I then drove into Gatlinburg, making a bee line for my room at the Econo Lodge; yet I couldn't escape the carnage the fires left behind on the hillsides, particularly the houses overlooking to River Road. As I checked in to my room, I chatted some with the desk clerk, who was up close and personal with the situation, as she was one of many who were forced to evacuate when the fires came upon town. As we talked, I found myself getting emotional as I described what I saw as I came into town, and as she told her story of what happened. Above all else, I found myself most grateful that the town was up and running again; so I made my usual stops at Ole Smoky Distillery (I have a not-so-secret fondness for bluegrass music, which always seems to be showcased at Ole Smoky), Five Guys for lunch, the Candy Kitchen, Fannie Farkles, The Village, and so on.
I also rode to the top of the Space Needle for the first time in four years, to catch a sunset (as seen in the top photo in this blog). Before I settled on a sunset sky, I wandered over to the other end of the needle, to catch the eastern sky as it approached "blue hour." And though the sight was a lovely one with the city lights and streaking headlights from passing cars, still, one could not avoid seeing some of the destruction, particularly at upper left and lower right of the image:
But that would be the extent of the damage I would capture while I was there - a small part of a larger, more beautiful, more optimistic scene. A scene of resilience and strength.
My friend and fellow photographer Kristi Parsons is an endless fount of optimism and joy; and in a post she recently made on Instagram and Facebook in reference to the wildfires, she summed up my sentiments perfectly, better than I could express:
I will share with you the beauty of these mountains, the magic of their hills, the resilience and rising of them and their people... I will share with you the light that has out shined the darkness, the strength that has overcome the unimaginable... But, I will not share with you the sadness, the ashes and the rubble.. I will not share with you the burnt homes, businesses and tears of those that have lost loved ones... Simply because the people, the mountains... They are so much more than their hard times, they are not defined by their struggles; yet instead they are defined by the characteristics of the Appalachians.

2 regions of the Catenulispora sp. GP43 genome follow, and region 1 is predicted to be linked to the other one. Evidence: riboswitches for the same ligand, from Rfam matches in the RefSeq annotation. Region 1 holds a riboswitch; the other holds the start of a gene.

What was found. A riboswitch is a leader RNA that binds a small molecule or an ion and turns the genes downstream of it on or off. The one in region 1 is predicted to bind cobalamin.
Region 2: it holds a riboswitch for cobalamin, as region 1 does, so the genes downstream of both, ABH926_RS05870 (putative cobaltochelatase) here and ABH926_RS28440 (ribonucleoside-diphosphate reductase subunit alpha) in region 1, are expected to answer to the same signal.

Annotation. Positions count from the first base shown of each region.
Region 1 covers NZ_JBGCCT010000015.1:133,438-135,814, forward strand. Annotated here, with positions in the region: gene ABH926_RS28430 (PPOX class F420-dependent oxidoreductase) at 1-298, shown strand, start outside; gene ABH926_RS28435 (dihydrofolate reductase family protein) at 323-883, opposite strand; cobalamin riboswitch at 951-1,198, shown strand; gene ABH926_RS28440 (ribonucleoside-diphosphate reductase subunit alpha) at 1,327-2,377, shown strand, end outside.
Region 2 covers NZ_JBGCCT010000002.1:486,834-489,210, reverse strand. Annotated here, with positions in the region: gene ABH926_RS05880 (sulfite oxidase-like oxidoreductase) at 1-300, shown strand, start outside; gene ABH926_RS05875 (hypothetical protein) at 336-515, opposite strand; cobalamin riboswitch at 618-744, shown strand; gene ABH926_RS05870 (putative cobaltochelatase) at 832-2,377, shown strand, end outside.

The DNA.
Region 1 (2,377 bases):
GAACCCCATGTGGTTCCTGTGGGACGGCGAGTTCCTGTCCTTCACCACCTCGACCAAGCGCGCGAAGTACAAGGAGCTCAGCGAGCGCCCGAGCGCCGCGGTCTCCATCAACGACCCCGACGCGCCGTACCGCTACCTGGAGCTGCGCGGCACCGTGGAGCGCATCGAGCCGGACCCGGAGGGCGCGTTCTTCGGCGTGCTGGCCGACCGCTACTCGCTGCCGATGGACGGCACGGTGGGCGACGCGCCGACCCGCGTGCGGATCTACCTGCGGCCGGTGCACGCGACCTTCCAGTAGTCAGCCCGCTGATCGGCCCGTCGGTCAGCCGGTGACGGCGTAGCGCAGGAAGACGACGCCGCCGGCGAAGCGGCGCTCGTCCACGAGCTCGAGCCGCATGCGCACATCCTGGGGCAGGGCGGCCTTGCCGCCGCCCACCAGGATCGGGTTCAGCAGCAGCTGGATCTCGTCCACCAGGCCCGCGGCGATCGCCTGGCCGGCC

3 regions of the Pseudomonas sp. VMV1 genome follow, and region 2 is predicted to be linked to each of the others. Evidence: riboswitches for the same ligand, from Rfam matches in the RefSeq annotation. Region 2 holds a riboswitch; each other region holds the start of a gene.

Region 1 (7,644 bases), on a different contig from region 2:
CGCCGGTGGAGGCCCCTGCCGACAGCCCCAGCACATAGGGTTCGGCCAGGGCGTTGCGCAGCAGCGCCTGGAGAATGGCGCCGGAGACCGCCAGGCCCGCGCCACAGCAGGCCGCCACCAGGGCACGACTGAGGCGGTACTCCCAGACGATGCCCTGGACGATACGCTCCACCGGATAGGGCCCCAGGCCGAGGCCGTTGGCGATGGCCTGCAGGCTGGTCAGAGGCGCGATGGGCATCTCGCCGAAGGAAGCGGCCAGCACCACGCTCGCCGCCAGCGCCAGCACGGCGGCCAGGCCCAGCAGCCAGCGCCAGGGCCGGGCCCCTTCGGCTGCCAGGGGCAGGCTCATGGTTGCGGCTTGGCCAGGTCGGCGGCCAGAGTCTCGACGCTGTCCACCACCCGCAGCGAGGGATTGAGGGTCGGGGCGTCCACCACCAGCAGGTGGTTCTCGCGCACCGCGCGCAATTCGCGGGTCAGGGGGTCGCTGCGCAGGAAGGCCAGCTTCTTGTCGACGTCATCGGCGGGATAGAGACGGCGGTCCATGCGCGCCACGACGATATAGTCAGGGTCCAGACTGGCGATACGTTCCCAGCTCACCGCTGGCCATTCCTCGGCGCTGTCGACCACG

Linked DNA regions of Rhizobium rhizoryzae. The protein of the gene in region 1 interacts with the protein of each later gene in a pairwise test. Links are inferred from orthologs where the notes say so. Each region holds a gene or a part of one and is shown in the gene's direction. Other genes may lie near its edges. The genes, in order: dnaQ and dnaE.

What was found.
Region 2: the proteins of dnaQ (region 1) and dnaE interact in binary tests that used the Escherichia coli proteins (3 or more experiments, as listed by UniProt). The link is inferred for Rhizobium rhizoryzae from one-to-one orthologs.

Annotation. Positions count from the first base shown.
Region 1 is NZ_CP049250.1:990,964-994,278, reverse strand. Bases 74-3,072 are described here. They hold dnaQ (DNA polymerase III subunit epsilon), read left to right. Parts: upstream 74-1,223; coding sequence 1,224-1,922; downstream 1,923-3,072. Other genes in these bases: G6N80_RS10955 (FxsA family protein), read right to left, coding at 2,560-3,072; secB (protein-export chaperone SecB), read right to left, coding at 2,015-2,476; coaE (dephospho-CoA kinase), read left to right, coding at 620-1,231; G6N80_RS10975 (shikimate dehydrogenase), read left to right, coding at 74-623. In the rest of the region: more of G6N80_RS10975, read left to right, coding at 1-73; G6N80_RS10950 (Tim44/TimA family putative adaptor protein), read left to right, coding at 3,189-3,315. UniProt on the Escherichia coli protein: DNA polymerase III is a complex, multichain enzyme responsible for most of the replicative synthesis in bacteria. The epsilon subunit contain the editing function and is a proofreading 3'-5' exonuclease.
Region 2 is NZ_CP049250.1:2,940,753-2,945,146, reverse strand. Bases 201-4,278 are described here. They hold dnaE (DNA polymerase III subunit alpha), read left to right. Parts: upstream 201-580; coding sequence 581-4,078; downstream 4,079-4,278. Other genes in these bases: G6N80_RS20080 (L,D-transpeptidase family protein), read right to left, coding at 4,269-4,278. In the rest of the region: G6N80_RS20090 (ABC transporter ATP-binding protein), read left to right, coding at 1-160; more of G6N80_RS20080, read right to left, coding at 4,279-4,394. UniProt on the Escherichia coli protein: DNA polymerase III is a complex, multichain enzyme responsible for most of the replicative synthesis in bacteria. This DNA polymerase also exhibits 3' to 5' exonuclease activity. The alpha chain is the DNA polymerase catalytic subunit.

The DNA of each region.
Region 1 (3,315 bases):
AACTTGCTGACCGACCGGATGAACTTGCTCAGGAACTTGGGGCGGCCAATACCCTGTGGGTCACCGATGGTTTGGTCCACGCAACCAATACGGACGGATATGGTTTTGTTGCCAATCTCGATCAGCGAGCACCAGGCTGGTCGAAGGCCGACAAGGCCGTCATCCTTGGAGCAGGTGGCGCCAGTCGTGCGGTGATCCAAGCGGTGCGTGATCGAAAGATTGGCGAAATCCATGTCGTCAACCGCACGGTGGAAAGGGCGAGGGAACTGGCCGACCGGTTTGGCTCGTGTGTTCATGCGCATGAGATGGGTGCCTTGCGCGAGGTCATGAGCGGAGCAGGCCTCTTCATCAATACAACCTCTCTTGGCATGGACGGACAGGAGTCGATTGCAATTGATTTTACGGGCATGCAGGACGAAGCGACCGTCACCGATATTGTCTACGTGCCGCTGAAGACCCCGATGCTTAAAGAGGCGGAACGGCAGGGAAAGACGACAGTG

Strong, beautiful and fearless.
That is my goal here in this blog, and that was my goal in my time spent in Gatlinburg - to share the beauty that still remained. I purposely avoided the hardest hit areas, out of respect for those who suffered, and because no one needed further reminders of what they were desperately trying to recover from. I wanted to capture and show the beauty and resilience of my favorite area, so that's what I set out to do, obsolete camera and all:
The next morning, I gassed up at the Pilot and bought lunch in Pigeon Forge, but decided to return to Gatlinburg to walk along River Road, and to make a stop at one of my favorite spots, the inspirational garden at "Christ In The Smokies," formerly known as Christus Gardens.
I parked along River Road, in front of the charred, twisted remains of River House Motor Lodge. I saw passersby taking photos of the old motel, built the year I was born - 1971. But there was no way I would take gratuitous images of those ruins, which in any case was bounded by "crime scene" tape.
Just 100 yards or so up the road, the old Christus Gardens was virtually untouched and intact. The fires seemed to stop only a few feet away from the building. To be sure, I checked their Facebook page, where they credited firefighters to a degree; yet still, they marveled at "Heavenly Protection" - how the out-of-control fires seemingly halted before they could do any real damage to the gardens or the building.
Proof of that was the statue of Jesus, the centerpiece of the outdoor gardens. If you look carefully, the fencing at lower right behind the statue was partially melted. The landscape was charred, though the Ski Lift appeared relatively unscathed. A fir tree and shrubbery directly behind the statue also were partially charred. Yet, the statue of Jesus and everything around it was untouched:
The plaque below the statue was cracked, perhaps from the heat of the fires, yet with no visible signs of charring:
And all of the other, inspirational signs of hope in the gardens appeared untouched as well:
The praying hands read, "I said a prayer for you today."
When people ask why I have faith in Jesus, it's things like this that I point to, aside from my own personal testimony. The fact that the fires decimated buildings on either side of the gardens, yet left this property untouched is a miracle. I saw the images of the mountain on fire. I saw the devastation all around, and I saw how the fire seemed to miraculously stop short of this physical witness to Christ. He was, and is, and always will be the great I AM.
On the way back to my car, I saw that the fires had not extinguished the bountiful wildlife along the Little Pigeon River. Squirrels and chipmunks were playing along the river, and ducks were quacking and otherwise happy to see someone approaching them. Typically, they go scampering off when I approach; but this time, they didn't seem to mind my presence, particularly this little mallard:
So yes, I saw ruins. But I also saw the signs of renewal, of rebirth. Of a town pulling itself up by the bootstraps and moving forward by the grace of God. I will leave you with the last plaque I saw at the gardens, a fitting testimony to my favorite town:
The plaque reads, "...those who hope in the LORD with renew their strength. They will soar on wings like eagles." ~ Isaiah 40:31
This has been a very difficult year for a lot of people, myself included. Our faith has been stretched and tested to the limit; and yet God, through His grace, always sends us reminders through the storm that recovery and renewal is near. That's what keeps us going, and seeing this final plaque with devastation only yards away on either side of where I stood was a message to me, to the city of Gatlinburg, and hopefully a positive message to you if you are struggling.
We will rise from the ashes and soar again.
Merry Christmas, y'all.